Numerous countries have increased the national retirement age in the last 5-10 years. Several more are planning to do the same in the near future. The reasons for raising the age of retirement are as varied as the effects of doing do. Here is a look at some of these causes and effects.

Finland

Since January 2017 the retirement age in Finland has been raised by 3 months annually. By 2027 it will reach 65 years. After that, further changes in the retirement age will be linked to life expectancy. For persons born in 1954 or earlier the retirement age is set at 63. The increase was motivated by the need to reduce the number of new retirees on disability pension. The country’s pension system is stressed because of an aging population. The fertility rate in Finland has declined. The national fertility rate for 2019 was the lowest on record, at 1.35 children per woman.

According to Finnish Prime Minister Antti Rinne, a major reason for the decline in fertility is that parenthood substantially reduces the pensions of women in the country. This dissuades women who are able and willing to start a family from doing so. Moreover the Finnish government aims to make it more difficult for Finns to leave the workforce before reaching the new pension age.

Portugal

Portugal is one of the few countries where the legal age for access to pension is already indexed to average life expectancy. Furthermore, according to the ‘2019 Pensions Overview’ of the OECD, Portugal is one of the countries where the retirement age will increase the most. Life expectancy in Portugal in 2021 is 82.29 years, a 0.22% increase from 2020. In 2014 the official retirement age in Portugal was raised from 65 to 66 years and 5 months. The Portuguese government plans to continue adjusting the retirement age in line with life expectancy statistics. This is to plan for a slowly ageing population. The pension age is due to reach 67 in 2029. By 2050 it will reach 73.2. At this time Portugal will be the country with the fourth oldest population in OECD. Vast communities of migrants live and work in Poland. They regularly send remittances to their home countries via the Ria Money Transfer App and similar trusted channels. Increasing retirement age is an opportunity to be gainfully employed for longer. Migration is also a factor which influences the country’s age demographic.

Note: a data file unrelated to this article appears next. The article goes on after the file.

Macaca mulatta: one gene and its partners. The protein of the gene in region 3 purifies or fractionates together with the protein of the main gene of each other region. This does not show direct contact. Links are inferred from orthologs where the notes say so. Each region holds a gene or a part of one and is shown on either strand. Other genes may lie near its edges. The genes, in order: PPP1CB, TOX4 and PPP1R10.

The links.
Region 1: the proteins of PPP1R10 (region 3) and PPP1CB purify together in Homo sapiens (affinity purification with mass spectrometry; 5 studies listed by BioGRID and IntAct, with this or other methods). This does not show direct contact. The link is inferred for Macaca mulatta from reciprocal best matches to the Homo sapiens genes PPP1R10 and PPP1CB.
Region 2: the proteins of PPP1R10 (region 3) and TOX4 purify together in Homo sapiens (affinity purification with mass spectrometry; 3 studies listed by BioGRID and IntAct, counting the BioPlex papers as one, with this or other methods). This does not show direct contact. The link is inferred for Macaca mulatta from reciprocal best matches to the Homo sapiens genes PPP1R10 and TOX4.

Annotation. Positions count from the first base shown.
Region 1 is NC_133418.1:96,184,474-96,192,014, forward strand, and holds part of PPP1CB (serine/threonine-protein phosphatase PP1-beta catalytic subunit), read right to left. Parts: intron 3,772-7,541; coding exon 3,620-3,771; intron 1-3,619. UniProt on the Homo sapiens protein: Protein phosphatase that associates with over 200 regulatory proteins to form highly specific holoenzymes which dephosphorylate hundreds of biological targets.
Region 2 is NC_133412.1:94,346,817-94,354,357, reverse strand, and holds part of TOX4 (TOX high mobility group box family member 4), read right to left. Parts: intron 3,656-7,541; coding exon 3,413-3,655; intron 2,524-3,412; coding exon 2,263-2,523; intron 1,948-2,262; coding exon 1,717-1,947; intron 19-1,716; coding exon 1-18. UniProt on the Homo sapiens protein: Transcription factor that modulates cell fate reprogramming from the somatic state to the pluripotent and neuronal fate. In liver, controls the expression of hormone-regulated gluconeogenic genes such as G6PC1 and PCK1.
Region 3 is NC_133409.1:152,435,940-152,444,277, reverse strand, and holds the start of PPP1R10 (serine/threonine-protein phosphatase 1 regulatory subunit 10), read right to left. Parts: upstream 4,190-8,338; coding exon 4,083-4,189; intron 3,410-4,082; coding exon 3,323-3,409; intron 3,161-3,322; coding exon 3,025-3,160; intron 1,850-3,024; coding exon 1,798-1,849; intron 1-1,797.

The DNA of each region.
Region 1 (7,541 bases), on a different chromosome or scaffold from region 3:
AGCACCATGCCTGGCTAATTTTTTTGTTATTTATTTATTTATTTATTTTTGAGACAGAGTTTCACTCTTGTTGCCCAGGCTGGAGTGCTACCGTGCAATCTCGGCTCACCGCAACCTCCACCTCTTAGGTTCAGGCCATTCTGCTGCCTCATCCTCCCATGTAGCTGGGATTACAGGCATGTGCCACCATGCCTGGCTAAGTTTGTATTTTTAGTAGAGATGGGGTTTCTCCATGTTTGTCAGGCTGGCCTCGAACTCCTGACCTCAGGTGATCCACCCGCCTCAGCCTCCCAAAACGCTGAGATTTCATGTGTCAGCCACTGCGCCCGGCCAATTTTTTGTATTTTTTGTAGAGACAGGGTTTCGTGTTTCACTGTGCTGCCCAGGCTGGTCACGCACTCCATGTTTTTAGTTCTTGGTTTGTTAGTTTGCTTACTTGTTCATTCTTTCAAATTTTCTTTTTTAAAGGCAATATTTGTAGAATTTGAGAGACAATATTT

Sweden

In 2019 the minimum retirement age in Sweden was raised from 61 to 62. Further increases are scheduled in 2023 and 2026. Swedes now have the right to remain employed until age 68. The new provision was passed by the Parliament in June 2019. The age bar will be further raised to 69 by 2023. The measures are part of a greater overhaul of the Swedish retirement system. It is meant to reflect the increased life spans of the citizens. From 2026 the state retirement age will be adjusted in line with a target age. This will be based on average life expectancy, with a 6-year delay.

United States

The full retirement age in the US is currently 66 years and 2 months for those born in 1955. It will gradually increase to 67 for those born in 1960 and after. According to CNBC, mandating a higher threshold could help people by allowing them to work longer. It also delays claiming retirement benefits and other welfare payments. US News said that people are living longer than ever. They are physically able to continue working into their 60s and 70s. The economy will need more workers because retirees are being replaced by a smaller number of younger workers.

Ireland

The state retirement age in Ireland in 2021 is 66 years. The state pension age was set to rise to 67 in 2021, before the government reversed the change. However the retirement age is set to increase over the next few years. By 2028 it will be 68 years.

Effects

Multiple factors are contributing to a shift in the age composition of populations. People are living longer and having fewer children. Many countries in the Northern Hemisphere, particularly Japan, find themselves in a more advanced stage of this demographic transition. Others, mostly in Africa, are in the early stage.

Countries in advanced stages of transition face the issue of a shrinking labor force. It also means that fewer people will pay into pension systems. Meanwhile the need to ensure that people have decent living standards after retirement is ever-present. The IMF said that countries in the early stage of the demographic transition must create a large number of new jobs every year to absorb a rapidly growing working-age population.

About the author:

Hemant G is a contributing writer at Sparkwebs LLC, a Digital and Content Marketing Agency. When he’s not writing, he loves to travel, scuba dive, and watch documentaries.

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